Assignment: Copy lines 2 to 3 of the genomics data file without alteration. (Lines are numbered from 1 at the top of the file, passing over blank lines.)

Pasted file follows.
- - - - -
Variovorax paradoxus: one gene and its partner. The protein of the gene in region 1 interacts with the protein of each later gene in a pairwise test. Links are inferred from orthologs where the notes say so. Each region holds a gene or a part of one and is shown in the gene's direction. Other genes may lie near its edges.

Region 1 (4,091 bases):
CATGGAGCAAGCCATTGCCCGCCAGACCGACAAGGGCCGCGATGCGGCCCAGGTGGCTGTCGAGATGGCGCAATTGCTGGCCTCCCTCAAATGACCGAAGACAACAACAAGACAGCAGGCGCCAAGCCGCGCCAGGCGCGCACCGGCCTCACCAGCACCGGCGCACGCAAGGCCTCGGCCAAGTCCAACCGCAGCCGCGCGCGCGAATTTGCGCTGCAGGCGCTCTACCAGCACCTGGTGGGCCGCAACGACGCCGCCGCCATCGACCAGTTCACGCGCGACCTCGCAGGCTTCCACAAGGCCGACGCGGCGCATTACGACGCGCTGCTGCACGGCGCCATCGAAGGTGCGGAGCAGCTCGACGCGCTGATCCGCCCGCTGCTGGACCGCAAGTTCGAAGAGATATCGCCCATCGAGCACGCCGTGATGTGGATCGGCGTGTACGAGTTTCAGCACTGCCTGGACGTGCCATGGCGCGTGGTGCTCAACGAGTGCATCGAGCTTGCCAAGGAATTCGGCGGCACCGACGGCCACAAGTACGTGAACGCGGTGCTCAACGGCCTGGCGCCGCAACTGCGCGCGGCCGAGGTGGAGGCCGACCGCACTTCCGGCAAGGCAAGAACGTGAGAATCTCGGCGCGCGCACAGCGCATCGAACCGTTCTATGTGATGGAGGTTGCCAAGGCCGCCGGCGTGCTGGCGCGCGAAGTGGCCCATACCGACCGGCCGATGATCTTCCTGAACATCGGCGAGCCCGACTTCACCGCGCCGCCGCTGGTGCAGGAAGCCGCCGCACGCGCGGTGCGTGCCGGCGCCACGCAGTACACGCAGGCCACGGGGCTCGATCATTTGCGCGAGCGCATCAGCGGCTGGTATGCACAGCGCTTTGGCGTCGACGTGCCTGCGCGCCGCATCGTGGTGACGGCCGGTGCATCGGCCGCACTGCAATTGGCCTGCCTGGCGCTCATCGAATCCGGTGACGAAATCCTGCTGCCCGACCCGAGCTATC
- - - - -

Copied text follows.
Region 1 (4,091 bases):
CATGGAGCAAGCCATTGCCCGCCAGACCGACAAGGGCCGCGATGCGGCCCAGGTGGCTGTCGAGATGGCGCAATTGCTGGCCTCCCTCAAATGACCGAAGACAACAACAAGACAGCAGGCGCCAAGCCGCGCCAGGCGCGCACCGGCCTCACCAGCACCGGCGCACGCAAGGCCTCGGCCAAGTCCAACCGCAGCCGCGCGCGCGAATTTGCGCTGCAGGCGCTCTACCAGCACCTGGTGGGCCGCAACGACGCCGCCGCCATCGACCAGTTCACGCGCGACCTCGCAGGCTTCCACAAGGCCGACGCGGCGCATTACGACGCGCTGCTGCACGGCGCCATCGAAGGTGCGGAGCAGCTCGACGCGCTGATCCGCCCGCTGCTGGACCGCAAGTTCGAAGAGATATCGCCCATCGAGCACGCCGTGATGTGGATCGGCGTGTACGAGTTTCAGCACTGCCTGGACGTGCCATGGCGCGTGGTGCTCAACGAGTGCATCGAGCTTGCCAAGGAATTCGGCGGCACCGACGGCCACAAGTACGTGAACGCGGTGCTCAACGGCCTGGCGCCGCAACTGCGCGCGGCCGAGGTGGAGGCCGACCGCACTTCCGGCAAGGCAAGAACGTGAGAATCTCGGCGCGCGCACAGCGCATCGAACCGTTCTATGTGATGGAGGTTGCCAAGGCCGCCGGCGTGCTGGCGCGCGAAGTGGCCCATACCGACCGGCCGATGATCTTCCTGAACATCGGCGAGCCCGACTTCACCGCGCCGCCGCTGGTGCAGGAAGCCGCCGCACGCGCGGTGCGTGCCGGCGCCACGCAGTACACGCAGGCCACGGGGCTCGATCATTTGCGCGAGCGCATCAGCGGCTGGTATGCACAGCGCTTTGGCGTCGACGTGCCTGCGCGCCGCATCGTGGTGACGGCCGGTGCATCGGCCGCACTGCAATTGGCCTGCCTGGCGCTCATCGAATCCGGTGACGAAATCCTGCTGCCCGACCCGAGCTATC